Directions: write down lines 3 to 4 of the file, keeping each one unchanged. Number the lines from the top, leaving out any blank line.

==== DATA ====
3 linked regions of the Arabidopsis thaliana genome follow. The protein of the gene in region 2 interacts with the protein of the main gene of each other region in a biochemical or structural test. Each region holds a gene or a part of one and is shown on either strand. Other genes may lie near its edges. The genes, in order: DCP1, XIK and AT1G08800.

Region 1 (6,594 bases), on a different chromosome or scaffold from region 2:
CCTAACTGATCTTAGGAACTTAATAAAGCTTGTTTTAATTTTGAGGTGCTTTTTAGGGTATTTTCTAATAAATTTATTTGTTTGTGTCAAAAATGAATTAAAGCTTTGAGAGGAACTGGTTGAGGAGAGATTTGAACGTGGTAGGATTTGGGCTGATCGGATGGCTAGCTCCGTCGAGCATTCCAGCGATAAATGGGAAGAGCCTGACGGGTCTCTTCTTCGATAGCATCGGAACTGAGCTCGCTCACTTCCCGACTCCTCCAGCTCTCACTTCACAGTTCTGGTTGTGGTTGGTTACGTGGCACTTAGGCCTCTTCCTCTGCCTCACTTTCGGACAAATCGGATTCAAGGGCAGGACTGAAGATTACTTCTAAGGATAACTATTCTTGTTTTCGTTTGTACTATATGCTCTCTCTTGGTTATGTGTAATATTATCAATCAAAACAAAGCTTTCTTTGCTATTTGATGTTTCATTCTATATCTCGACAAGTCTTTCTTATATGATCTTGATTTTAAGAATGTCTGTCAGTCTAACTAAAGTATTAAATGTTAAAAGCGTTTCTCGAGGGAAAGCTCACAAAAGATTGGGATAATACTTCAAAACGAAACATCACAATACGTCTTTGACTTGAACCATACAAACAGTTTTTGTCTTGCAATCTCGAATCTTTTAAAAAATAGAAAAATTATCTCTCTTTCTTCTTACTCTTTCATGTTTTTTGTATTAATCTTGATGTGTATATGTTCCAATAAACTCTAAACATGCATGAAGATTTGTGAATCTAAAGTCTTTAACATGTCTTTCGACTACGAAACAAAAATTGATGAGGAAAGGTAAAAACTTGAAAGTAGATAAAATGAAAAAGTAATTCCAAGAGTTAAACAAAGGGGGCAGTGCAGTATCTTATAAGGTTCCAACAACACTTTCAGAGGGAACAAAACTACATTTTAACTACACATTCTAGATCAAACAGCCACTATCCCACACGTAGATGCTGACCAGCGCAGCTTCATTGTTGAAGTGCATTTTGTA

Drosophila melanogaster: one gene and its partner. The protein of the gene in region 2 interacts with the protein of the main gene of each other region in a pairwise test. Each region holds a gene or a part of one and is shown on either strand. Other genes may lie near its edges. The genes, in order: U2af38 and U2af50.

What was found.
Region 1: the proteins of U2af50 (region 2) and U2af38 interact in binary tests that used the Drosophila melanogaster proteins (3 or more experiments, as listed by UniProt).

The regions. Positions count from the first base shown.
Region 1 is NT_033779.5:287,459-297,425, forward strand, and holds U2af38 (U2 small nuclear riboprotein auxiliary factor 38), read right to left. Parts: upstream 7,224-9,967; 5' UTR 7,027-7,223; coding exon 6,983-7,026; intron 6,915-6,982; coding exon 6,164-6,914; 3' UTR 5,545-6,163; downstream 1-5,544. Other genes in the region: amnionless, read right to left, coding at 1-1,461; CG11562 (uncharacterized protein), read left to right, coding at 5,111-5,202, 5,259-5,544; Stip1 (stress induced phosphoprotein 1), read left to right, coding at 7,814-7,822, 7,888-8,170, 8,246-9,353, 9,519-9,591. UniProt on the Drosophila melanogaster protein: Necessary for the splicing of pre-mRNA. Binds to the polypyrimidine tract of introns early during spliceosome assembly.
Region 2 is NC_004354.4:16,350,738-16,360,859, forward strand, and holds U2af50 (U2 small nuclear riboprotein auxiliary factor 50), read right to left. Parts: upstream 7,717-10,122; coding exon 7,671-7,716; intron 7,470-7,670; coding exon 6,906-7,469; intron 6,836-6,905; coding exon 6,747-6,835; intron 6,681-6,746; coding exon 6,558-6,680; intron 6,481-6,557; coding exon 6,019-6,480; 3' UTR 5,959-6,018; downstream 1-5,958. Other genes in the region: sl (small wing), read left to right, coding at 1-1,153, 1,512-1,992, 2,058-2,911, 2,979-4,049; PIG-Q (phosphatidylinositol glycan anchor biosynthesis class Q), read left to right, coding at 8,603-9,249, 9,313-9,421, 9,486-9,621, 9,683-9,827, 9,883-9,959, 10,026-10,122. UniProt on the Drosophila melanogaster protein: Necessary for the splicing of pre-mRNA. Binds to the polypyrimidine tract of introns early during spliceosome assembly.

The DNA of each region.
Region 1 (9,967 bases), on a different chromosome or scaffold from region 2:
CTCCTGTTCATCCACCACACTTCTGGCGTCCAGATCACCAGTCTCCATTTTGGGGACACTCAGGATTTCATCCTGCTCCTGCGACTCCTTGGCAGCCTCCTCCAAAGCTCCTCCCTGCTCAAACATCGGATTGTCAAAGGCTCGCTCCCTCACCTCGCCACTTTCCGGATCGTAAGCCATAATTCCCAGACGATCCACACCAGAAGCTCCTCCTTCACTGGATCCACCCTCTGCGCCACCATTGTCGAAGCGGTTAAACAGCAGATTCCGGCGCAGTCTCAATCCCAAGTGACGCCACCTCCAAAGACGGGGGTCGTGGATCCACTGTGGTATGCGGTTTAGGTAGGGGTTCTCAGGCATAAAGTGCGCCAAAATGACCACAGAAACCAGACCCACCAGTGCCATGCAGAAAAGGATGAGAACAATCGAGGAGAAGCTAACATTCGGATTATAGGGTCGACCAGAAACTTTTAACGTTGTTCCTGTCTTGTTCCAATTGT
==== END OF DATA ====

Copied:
CCTAACTGATCTTAGGAACTTAATAAAGCTTGTTTTAATTTTGAGGTGCTTTTTAGGGTATTTTCTAATAAATTTATTTGTTTGTGTCAAAAATGAATTAAAGCTTTGAGAGGAACTGGTTGAGGAGAGATTTGAACGTGGTAGGATTTGGGCTGATCGGATGGCTAGCTCCGTCGAGCATTCCAGCGATAAATGGGAAGAGCCTGACGGGTCTCTTCTTCGATAGCATCGGAACTGAGCTCGCTCACTTCCCGACTCCTCCAGCTCTCACTTCACAGTTCTGGTTGTGGTTGGTTACGTGGCACTTAGGCCTCTTCCTCTGCCTCACTTTCGGACAAATCGGATTCAAGGGCAGGACTGAAGATTACTTCTAAGGATAACTATTCTTGTTTTCGTTTGTACTATATGCTCTCTCTTGGTTATGTGTAATATTATCAATCAAAACAAAGCTTTCTTTGCTATTTGATGTTTCATTCTATATCTCGACAAGTCTTTCTTATATGATCTTGATTTTAAGAATGTCTGTCAGTCTAACTAAAGTATTAAATGTTAAAAGCGTTTCTCGAGGGAAAGCTCACAAAAGATTGGGATAATACTTCAAAACGAAACATCACAATACGTCTTTGACTTGAACCATACAAACAGTTTTTGTCTTGCAATCTCGAATCTTTTAAAAAATAGAAAAATTATCTCTCTTTCTTCTTACTCTTTCATGTTTTTTGTATTAATCTTGATGTGTATATGTTCCAATAAACTCTAAACATGCATGAAGATTTGTGAATCTAAAGTCTTTAACATGTCTTTCGACTACGAAACAAAAATTGATGAGGAAAGGTAAAAACTTGAAAGTAGATAAAATGAAAAAGTAATTCCAAGAGTTAAACAAAGGGGGCAGTGCAGTATCTTATAAGGTTCCAACAACACTTTCAGAGGGAACAAAACTACATTTTAACTACACATTCTAGATCAAACAGCCACTATCCCACACGTAGATGCTGACCAGCGCAGCTTCATTGTTGAAGTGCATTTTGTA

Drosophila melanogaster: one gene and its partner. The protein of the gene in region 2 interacts with the protein of the main gene of each other region in a pairwise test. Each region holds a gene or a part of one and is shown on either strand. Other genes may lie near its edges. The genes, in order: U2af38 and U2af50.